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Post-Tsunami Flu Fatalities in Sri Lanka

Recombinomics Commentary

January 1, 2005

>>Already, there are fears of an outbreak of disease. On Thursday three people died of a strange flu that was resistant to any antibiotics and the rebels want to get rid of the bodies as quickly as possible<<

Post-tsunami flu fatalities in Sri Lanka are a significant concern.  Media reports of December 20 initially cited an influenza A diagnosis and the culling of 100 chickens.  These reports raised fears of bird flu.  However, initial reports also indicated that fatal flu case was negative for avian influenza (presumably H5N1).  Subsequent reports indicated that two patients had In influenza B and the outbreak was similar to a 1998 Influenza B outbreak that killed 5 in Sri Lanka.

The initial cases from last month were in Matara, Padanangala and Embilipitiya, all of which are in the south.  There were 3 deaths on December 16 at the Matara Base Hospital.  2 of the 3 victims were brothers of the same family from the Kuttigala area, while the other, a relative of the other victim was a native of Beliatta. They were initially admitted with a fever and treated at the ICU for 3 days before their death.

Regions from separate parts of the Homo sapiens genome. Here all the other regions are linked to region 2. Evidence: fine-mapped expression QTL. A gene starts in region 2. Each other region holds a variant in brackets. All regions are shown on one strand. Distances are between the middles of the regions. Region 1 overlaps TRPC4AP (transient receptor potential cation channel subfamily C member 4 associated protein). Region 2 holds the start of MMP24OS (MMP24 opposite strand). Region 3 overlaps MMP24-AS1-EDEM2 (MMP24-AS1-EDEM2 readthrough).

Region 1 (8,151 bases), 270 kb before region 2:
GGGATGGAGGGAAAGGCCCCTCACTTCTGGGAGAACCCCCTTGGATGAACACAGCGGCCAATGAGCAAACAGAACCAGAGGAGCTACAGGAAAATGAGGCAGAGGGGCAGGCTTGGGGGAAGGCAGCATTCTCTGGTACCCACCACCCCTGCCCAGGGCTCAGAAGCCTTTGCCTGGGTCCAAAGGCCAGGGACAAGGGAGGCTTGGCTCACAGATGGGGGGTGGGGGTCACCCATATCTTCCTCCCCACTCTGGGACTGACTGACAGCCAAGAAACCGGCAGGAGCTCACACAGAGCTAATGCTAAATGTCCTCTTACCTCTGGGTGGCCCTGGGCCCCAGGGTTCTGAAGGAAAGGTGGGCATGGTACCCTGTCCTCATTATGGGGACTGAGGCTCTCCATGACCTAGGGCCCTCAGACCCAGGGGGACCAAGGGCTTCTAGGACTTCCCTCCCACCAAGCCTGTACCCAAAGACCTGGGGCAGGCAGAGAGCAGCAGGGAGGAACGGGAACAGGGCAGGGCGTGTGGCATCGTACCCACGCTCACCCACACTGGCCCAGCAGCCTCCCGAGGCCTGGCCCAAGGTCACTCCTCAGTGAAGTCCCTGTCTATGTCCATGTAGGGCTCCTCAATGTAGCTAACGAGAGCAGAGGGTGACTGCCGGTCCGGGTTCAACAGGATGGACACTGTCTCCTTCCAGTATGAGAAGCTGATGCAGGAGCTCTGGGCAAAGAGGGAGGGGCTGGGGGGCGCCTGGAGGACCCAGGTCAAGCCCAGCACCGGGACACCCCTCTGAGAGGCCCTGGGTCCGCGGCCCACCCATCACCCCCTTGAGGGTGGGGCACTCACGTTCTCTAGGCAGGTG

The number of cases rose to 75 and 3 fatalities were diagnosed as influenza B.  On December 24 officials called for school closures in Sabaragamuwa Province and Embilipitiya and more than 80 fowl in the Mahaweli Farm in Embilipitiya died due to a mysterious illness.

All of the above locations are in the south and developed prior to the tsunami.  The three flu deaths post tsunami are in Mullaittivu, which is in the northeast corner of Sri Lanka. 

Influenza is not treated with an antibiotic, but there are several anti-viral treatments that either target M2 (ion channel blockers are amantadine and rimintadine) or NA inhibitors, oseltamivar (Tamiflu) and zanamivar (Relenza) .  However, H5N1 isolates from Vietnam and Thailand are resistant to the anti-virals that target M2 as are H1N1 WSN/33 isolates from swine in Korea.  Tamiflu has weaker activity against N1 (H5N1 or H1N1) than N2 (H3N2).

The reports of additional influenza deaths are a concern because they are in the northeast instead of the south. Post-tsunami living conditions are less than ideal and the health care systems are over taxed.

Additional information on the human and animal influenza infections prior to the tsunami would be useful.

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